Although it is too early to attach significance to the drug candidates, two possible matches popped up: A drug in development for breast cancer (not approved by the Food and Drug Administration), and another experimental agent that, coincidentally, had been identified earlier by a URMC laboratory as an agent that targets leukemia cells.
The research not only provides a better understanding of the basic biology of leukemia – it uncovered genes not previously known to be associated with the disease -- but demonstrates a powerful strategy for drug discovery, said senior investigator Craig T. Jordan, Ph.D., the Philip and Marilyn Wehrheim professor of Medicine at URMC and the James P. Wilmot Cancer Center.
First author John Ashton, PhD, led the study, which was published this month in the journal Cell Stem Cell.
“Our work is both basic and translational, and is an example of a terrific collaboration,” Jordan said. “We were able to use the latest technology to expand very strong basic laboratory concepts and conduct an intriguing analysis that may yield new insights for treatments of leukemia.”
Jordan studies leukemia stem cells, which, unlike normal cells, renew uncontrollably and are believed to be the first cells at the root of malignancy. He collaborated with Hartmut (Hucky) Land, Ph.D. and Helene McMurray, Ph.D., investigators in Biomedical Genetics at URMC, who study the principle that cancer evolves from a unique, interactive network of genes that are governed by a distinct set of rules.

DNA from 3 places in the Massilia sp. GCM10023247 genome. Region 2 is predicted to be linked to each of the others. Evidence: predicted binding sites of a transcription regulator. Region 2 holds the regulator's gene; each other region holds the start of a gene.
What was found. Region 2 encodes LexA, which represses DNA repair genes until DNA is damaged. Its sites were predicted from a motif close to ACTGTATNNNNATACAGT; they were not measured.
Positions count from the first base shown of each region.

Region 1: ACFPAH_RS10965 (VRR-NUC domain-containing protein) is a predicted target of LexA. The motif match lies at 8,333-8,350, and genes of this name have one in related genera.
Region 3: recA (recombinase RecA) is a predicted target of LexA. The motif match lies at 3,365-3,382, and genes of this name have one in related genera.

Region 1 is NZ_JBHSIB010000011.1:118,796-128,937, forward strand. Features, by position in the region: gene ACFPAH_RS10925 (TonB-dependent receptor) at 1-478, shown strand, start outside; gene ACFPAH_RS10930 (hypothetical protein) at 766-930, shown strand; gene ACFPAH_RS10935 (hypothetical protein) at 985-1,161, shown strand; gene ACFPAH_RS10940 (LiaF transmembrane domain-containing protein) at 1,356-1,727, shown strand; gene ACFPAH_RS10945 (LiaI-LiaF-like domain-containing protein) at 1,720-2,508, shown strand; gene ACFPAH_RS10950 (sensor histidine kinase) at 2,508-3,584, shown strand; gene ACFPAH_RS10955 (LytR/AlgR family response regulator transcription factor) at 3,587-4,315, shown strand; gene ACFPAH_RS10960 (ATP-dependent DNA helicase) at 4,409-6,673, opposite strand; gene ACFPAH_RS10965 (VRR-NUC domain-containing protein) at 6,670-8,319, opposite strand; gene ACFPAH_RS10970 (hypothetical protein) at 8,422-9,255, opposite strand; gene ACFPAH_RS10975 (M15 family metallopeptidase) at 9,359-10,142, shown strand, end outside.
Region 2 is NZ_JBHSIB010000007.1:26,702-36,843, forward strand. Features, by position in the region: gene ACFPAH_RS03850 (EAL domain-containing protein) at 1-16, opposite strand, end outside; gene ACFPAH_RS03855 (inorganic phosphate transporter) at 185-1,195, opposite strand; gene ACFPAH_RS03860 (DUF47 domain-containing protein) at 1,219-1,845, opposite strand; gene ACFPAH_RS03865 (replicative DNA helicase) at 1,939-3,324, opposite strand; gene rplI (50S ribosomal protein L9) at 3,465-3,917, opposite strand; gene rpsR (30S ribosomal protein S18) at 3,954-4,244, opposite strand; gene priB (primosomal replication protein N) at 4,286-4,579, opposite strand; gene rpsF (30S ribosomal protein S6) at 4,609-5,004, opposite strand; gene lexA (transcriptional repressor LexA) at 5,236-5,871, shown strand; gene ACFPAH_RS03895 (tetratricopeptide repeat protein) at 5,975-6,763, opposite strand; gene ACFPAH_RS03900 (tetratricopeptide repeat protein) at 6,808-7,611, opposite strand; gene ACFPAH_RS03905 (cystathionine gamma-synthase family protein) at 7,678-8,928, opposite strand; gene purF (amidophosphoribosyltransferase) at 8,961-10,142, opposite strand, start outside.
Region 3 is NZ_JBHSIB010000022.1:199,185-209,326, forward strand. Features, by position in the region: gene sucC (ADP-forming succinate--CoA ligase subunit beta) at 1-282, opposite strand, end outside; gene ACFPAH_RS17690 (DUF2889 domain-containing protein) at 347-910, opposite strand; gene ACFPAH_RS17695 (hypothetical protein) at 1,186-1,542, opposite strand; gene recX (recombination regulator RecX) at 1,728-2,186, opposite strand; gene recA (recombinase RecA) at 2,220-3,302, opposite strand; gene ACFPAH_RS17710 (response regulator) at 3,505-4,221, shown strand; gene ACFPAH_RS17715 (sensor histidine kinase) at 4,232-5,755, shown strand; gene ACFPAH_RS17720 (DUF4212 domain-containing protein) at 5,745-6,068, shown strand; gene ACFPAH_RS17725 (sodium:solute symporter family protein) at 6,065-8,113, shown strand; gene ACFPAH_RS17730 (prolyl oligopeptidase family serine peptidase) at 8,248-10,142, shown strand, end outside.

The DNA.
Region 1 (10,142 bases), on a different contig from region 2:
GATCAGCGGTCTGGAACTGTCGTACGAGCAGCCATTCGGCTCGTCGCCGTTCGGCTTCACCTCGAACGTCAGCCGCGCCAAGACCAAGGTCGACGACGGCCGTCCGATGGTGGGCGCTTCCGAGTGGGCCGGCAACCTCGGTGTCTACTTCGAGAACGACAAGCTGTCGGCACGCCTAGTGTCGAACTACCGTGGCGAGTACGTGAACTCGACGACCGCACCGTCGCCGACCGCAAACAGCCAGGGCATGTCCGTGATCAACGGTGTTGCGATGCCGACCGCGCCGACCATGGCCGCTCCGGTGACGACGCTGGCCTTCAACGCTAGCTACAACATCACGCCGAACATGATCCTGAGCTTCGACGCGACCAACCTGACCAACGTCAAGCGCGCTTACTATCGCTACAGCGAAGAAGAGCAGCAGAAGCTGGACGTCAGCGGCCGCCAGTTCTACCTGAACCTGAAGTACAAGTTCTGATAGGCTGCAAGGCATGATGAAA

In 2008 Land’s laboratory published a paper in Nature reporting on a pool of approximately 100 genes that cooperate to promote colon cancer. The Land laboratory coined the term CRG for “cooperation response genes,” to emphasize the special synergy controlling this pool of genes. Land is the Robert and Dorothy Markin Professor and Chair of the Department of Biomedical Genetics at URMC, and co-director of the Wilmot Cancer Center.
The identification of CRGs broadened the view of cancer, Jordan said. Historically, scientists would study the intricacies of one or two individual pathways in a vast network of alterations. With the advent of CRGs, however, researchers now have a better picture of the sub-populations of genes that dole out instructions to primitive cancer cells, like controls on a circuit board. Depending on whether CRGs are turned off or on, patterns change and cancer either progresses or stops, Land’s research showed.
Leukemia is notoriously resistant to treatment, and thus it makes a good target for new therapies. Most relapses occur because modern therapies are not designed to attack at the biologically distinct stem-cell level and thus, residual cancer circulates in the bloodstream.
Using mouse models and human leukemia specimens, Jordan’s team found approximately 70 CRGs that played a role in growth and survival of both primitive leukemia cells and more mature leukemia cells. Knocking out expression of the CRGs in mice reduced leukemia growth.
With the newly identified CRG signature for leukemia, researchers then employed the Broad Institute’s Connectivity Map, a sophisticated genomics tool open to the public since 2007. CMAP catalogs hundreds of known drug compounds and allows researchers to search for drugs that mimic the genomic disease signatures.